Example plugin code

A plugin is a standard Django/Python package. As quick example, let’s create an announcement block.

This is a typical module that is found on many websites; a title text, some intro text and “call to action” button at the bottom. Such item could be created in a WYSIWYG editor, but in this case we’ll provide a clear interface for the editorial content.

The plugin can be created in your Django project, in a separate app which can be named something like plugins.announcementblock or mysite.contentitems.

Example code

For the plugins.announcementblock package, the following files are needed:

  • __init__.py, naturally.
  • models.py for the database model.
  • content_plugins.py for the plugin definition.


The models in models.py needs to inherit from the ContentItem class, the rest is just standard Django model code.

from django.db import models
from django.utils.translation import ugettext_lazy as _
from fluent_contents.models import ContentItem

class AnnouncementBlockItem(ContentItem):
    Simple content item to make an announcement.
    title = models.CharField(_("Title"), max_length=200)
    body = models.TextField(_("Body"))

    button_text = models.CharField(_("Text"), max_length=200)
    button_link = models.URLField(_("URL"))

    class Meta:
        verbose_name = _("Announcement block")
        verbose_name_plural = _("Announcement blocks")

    def __unicode__(self):
        return self.title

This ContentItem class provides the basic fields to integrate the model in a placeholder. The verbose_name and __unicode__ fields are required to display the model in the admin interface.


The content_plugins.py file can contain multiple plugins, each should inherit from the ContentPlugin class.

from django.utils.translation import ugettext_lazy as _
from fluent_contents.extensions import plugin_pool, ContentPlugin
from .models import AnnouncementBlockItem

class AnnouncementBlockPlugin(ContentPlugin):
   model = AnnouncementBlockItem
   render_template = "plugins/announcementblock.html"
   category = _("Simple blocks")
   cache_output = False    # Temporary set for development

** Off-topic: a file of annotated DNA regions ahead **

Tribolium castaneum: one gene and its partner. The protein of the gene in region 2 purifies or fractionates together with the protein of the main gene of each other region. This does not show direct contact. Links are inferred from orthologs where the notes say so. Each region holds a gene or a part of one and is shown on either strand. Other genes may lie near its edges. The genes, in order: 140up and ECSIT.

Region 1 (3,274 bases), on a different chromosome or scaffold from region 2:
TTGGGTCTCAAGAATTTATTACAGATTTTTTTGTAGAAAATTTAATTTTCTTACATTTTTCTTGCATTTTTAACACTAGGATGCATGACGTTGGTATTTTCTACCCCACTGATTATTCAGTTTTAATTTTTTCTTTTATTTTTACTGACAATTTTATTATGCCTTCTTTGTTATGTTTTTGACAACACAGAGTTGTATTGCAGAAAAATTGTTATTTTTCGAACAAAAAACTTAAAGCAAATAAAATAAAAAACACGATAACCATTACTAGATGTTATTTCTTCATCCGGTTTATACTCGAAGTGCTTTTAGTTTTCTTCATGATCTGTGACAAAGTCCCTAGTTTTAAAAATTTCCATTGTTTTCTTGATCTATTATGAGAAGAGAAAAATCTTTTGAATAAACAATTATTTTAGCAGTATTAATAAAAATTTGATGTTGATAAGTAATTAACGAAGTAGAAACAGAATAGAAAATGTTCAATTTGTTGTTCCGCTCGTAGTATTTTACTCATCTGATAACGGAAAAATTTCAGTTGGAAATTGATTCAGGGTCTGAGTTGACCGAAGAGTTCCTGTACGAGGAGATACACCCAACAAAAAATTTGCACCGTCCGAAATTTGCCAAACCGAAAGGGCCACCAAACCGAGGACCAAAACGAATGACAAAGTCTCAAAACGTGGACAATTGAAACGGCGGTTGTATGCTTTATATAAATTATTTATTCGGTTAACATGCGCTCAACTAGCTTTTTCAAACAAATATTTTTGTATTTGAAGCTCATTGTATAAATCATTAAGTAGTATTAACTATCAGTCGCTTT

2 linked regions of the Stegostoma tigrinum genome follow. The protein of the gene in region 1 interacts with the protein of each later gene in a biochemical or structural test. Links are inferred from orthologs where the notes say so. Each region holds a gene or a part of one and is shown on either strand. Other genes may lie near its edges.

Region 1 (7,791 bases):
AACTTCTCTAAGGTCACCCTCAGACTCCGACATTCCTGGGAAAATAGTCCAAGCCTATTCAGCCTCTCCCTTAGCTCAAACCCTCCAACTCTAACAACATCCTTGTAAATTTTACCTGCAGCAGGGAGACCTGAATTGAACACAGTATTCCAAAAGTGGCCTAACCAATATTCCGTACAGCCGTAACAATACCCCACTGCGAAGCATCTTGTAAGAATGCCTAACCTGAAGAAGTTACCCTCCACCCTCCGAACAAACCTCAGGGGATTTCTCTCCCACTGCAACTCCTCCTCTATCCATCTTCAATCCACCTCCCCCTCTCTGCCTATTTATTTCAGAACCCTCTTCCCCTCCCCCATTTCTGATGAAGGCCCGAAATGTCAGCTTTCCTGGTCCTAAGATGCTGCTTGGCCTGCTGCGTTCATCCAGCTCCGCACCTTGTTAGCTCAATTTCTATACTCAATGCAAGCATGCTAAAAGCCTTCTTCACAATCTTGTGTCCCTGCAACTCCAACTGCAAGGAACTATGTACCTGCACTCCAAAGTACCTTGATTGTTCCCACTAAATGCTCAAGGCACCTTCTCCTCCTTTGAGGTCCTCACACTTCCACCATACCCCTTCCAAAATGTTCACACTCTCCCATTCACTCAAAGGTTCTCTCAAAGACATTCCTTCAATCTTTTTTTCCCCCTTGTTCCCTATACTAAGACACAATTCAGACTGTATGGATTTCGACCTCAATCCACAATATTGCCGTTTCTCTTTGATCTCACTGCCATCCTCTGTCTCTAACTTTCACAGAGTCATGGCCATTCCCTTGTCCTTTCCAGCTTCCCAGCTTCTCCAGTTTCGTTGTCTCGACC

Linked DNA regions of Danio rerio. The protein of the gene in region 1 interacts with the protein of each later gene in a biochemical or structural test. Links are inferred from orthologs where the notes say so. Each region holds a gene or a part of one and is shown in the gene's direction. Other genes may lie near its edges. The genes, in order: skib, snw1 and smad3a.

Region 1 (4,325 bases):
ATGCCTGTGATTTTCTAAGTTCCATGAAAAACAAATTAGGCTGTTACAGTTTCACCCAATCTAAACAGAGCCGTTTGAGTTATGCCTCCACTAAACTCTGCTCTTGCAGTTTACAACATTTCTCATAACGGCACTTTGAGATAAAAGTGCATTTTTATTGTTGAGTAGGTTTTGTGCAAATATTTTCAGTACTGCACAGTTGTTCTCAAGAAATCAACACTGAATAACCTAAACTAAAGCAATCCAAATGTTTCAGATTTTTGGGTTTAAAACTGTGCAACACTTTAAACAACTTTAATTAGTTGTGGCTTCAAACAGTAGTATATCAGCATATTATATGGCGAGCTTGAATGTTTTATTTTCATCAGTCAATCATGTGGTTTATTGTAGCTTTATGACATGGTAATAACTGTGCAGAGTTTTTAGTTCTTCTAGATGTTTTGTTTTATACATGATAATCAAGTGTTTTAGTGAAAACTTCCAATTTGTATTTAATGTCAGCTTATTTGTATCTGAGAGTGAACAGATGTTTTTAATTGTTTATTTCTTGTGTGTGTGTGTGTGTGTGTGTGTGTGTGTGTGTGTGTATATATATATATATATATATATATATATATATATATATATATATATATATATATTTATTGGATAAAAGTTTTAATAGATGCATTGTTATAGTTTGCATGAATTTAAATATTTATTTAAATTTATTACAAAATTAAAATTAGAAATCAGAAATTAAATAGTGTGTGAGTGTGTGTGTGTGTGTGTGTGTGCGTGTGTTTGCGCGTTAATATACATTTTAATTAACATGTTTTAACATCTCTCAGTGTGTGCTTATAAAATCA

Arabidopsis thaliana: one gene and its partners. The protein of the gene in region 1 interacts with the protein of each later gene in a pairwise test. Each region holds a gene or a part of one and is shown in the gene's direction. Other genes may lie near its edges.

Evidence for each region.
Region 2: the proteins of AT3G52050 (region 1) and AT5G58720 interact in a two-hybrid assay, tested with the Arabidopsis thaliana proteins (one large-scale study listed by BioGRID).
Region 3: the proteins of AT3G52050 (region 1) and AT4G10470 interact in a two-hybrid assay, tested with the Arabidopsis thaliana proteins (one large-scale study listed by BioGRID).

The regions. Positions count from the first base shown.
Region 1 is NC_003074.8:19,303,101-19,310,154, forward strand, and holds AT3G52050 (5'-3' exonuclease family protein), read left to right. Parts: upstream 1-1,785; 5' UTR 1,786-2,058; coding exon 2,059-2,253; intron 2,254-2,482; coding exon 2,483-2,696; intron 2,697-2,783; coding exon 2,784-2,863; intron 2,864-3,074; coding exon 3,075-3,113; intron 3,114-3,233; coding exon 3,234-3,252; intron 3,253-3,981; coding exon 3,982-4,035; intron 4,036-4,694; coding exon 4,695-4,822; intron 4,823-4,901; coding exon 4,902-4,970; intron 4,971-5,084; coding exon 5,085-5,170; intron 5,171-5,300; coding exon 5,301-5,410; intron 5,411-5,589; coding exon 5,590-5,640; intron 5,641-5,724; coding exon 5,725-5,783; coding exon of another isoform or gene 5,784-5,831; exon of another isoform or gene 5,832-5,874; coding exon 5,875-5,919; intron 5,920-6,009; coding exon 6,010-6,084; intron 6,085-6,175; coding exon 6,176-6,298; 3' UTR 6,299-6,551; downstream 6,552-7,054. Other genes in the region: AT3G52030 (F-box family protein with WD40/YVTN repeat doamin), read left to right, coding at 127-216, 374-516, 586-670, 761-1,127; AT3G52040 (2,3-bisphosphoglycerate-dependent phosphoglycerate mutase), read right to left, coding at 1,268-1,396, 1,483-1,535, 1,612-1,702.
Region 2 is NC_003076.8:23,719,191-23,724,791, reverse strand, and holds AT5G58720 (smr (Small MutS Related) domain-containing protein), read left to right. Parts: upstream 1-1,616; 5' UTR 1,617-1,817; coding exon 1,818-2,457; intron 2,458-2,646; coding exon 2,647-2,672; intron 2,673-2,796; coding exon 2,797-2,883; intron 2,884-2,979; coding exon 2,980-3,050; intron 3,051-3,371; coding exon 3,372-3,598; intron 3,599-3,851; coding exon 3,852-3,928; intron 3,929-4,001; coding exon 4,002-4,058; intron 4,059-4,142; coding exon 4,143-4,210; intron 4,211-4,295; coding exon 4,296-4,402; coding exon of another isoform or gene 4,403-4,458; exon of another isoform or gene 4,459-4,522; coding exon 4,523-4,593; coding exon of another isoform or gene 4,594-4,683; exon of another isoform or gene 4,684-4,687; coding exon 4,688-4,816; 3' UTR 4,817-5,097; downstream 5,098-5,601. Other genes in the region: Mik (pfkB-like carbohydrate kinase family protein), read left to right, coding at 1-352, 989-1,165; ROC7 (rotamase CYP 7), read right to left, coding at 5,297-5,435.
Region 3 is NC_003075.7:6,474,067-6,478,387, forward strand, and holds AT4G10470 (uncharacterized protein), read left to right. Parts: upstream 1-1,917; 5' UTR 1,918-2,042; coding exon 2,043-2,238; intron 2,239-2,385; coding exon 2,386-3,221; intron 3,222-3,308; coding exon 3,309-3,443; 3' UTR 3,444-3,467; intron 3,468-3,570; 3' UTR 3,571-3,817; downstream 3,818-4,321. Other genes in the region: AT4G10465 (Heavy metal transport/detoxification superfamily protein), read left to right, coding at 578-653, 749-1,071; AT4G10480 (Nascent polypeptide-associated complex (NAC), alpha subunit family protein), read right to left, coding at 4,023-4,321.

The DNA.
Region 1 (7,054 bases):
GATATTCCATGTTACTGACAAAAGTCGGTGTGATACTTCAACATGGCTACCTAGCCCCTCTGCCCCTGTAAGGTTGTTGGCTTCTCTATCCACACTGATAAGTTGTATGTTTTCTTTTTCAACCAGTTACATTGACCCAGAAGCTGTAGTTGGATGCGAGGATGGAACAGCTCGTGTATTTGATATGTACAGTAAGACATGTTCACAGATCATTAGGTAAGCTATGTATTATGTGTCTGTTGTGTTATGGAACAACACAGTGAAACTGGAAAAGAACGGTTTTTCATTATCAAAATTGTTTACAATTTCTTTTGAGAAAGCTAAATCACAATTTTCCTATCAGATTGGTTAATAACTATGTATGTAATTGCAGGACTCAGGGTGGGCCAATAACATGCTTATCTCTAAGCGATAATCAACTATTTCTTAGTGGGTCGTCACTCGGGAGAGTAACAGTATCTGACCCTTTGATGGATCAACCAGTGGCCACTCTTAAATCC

fieldsets = (
       (None, {
           'fields': ('title', 'body',)
       (_("Button"), {
           'fields': ('button_text', 'url',)

The plugin class binds all parts together; the model, metadata, and rendering code. Either the render() function can be overwritten, or a render_template can be defined.

The other fields, such as the fieldsets are optional. The plugin_pool.register decorator registers the plugin.


The default render() code makes the model instance available as the instance variable. This can be used to generate the HTML:

<div class="announcement">
    <h3>{{ instance.title }}</h3>
    <div class="text">
        {{ instance.body|linebreaks }}
    <p class="button"><a href="{{ instance.button_url }}">{{ instance.button_text }}</a></p>


By default, the output of plugins is cached; changes to the template file are only visible when the model is saved in the Django admin. You can set FLUENT_CONTENTS_CACHE_OUTPUT to False, or use the cache_output setting temporary in development. The setting is enabled by default to let plugin authors make a conscious decision about caching and avoid unexpected results in production.

Wrapping up

The plugin is now ready to use. Don’t forget to add the plugins.announcementblock package to the INSTALLED_APPS, and create the tables:

./manage.py syncdb

Now, the plugin will be visible in the editor options:

New announcement block in the popup

After adding it, the admin interface will be visible:

Announcement block admin interface

The appearance at the website, depends on the sites CSS theme off course.

This example showed how a new plugin can be created within 5-15 minutes! To continue, see Customizing the frontend rendering to implement custom rendering.